DOLORIS HOLMES I also notice in the same article mention of at least two different groups which involved abstract expressionist artists. One was the Eighth Street Art Club, apparently a group that got together to discuss issues, and another group was organized around a particular issue and picketed in front of the Metropolitan Museum. Were you asked to be a member of either one of these groups? Or can you mention other groups that you were, or were not, invited to become a member of?

LEE KRASNER I was certainly asked to become a member of the Eighth Street Club; that's one of the groups that you mentioned. But I never became a part of it. I guess for one thing, living out here (East Hampton) would have made that very difficult; it was all year around living out here. And also because I'm a little uncomfortable about any kind of groups or clubs. I tend not to like to join. Nevertheless I've been in a few. With regard to "The Irascible Eighteen", that was never a group so to speak. The issue was a specific issue at the Metropolitan. There was an organized protest. Since Jackson (Pollock) and I were out here, all I can say about that is that the phone rang one day, I picked it up, Barney Newman was at the other end. He said that he wanted to speak to Jackson and that it was important. I got Jackson to the phone. Jackson told me what the phone call was about. But I wasn't asked to become part of it My sympathies were certainly there. But since I wasn't asked to become part of it I don't appear as one of "The Irascible Eighteen".

DOLORIS HOLMES How about your relationships, artistic and personal, to the men who were involved in this general abstract expressionist movement? Generally in some of the women's groups that I belong to it has been said that men really do exclude women from getting information about where you can show, about, getting names of curators to whom you can send your slides, about getting material concerning supplies, and so forth. Have you had any experiences similar to this?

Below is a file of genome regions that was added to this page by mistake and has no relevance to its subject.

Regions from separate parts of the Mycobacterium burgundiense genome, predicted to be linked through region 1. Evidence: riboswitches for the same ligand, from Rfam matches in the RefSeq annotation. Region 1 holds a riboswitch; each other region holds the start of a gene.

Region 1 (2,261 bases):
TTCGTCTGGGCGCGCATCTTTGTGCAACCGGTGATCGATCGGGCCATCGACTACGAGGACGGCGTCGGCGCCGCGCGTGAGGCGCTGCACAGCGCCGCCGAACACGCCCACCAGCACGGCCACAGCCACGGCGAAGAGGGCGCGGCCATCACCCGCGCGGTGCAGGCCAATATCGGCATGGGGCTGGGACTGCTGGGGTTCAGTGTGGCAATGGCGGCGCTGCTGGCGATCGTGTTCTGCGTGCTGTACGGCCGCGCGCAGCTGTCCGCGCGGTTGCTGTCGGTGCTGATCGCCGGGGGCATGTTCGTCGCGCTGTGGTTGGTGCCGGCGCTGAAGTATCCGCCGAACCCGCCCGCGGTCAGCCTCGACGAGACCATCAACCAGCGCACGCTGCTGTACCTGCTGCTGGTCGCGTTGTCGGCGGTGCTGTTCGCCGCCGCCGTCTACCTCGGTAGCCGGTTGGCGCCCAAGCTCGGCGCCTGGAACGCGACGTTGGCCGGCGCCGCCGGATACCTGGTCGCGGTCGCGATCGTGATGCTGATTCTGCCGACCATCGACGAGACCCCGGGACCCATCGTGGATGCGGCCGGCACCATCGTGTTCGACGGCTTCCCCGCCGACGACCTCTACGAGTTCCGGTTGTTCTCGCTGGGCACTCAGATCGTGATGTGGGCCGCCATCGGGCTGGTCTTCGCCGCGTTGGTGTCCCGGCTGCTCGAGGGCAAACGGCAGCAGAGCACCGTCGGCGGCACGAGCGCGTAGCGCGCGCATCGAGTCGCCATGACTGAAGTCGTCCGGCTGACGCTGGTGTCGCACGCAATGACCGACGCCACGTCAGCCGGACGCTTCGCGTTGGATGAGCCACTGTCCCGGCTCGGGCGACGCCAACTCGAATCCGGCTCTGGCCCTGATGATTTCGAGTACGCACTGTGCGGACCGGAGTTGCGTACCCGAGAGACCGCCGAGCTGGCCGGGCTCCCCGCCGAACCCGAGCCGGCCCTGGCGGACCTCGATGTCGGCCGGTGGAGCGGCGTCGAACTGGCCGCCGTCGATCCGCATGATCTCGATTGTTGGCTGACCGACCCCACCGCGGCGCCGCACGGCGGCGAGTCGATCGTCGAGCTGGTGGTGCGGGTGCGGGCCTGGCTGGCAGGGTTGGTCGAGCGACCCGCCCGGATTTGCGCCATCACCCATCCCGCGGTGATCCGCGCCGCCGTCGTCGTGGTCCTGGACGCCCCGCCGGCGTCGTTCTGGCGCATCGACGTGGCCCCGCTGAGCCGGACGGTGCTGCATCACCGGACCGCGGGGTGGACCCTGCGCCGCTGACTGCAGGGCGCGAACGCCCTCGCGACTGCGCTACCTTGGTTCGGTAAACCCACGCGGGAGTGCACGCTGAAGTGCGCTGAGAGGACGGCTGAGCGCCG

LEE KRASNER I'm trying to pinpoint your question; it's a little difficult for me to grasp it. I haven't experienced it in the sense that the secrets are kept within the confines of the male domain. Since I lived here with Jackson for many years, and since that was more or less one of the centers of this movement, all that sort of information was available to me. I didn't have to pry into corners to get at what was happening.

DOLORIS HOLMES All right. Well, let's be more specific then. Do you feel that male artists were helpful to you in getting you into shows?

LEE KRASNER Well now, that's more reasonable. Yes, there were male artists that were helpful in getting me into shows, and there were male artists that I don't feel were helpful. For instance, John Graham was very helpful in getting me into an exhibition of French and American Painting, this is in 1941. As a matter of fact, that's how I meet Pollock; he's invited to the same show. There was Pollock himself who asked Betty Parsons to come and look at my work with regard to showing me. And indeed she did come and did schedule a show for me in 1951. On the other hand, someone like Hans Hofmann, who was one of the only instructors I had ever had in all as against former teachers at the Academy and Cooper Union. I can remember very clearly his criticism one day when he came in and said about the painting up in front of him, "This is so good you would not believe it was done by a woman." Well, that's pretty difficult to understand.

DOLORIS HOLMES It's a kind of a mixed compliment, in other words?

LEE KRASNER Well, yes. You know, you get a cold shower before you've had a chance to receive the warmth of the compliment.

DOLORIS HOLMES I remember before when we talked on another occasion you did tell me something about a long series of discussions that you had with Barnett Newman. This I believe had something to do with a Synagogue that he was making. This was an interesting story.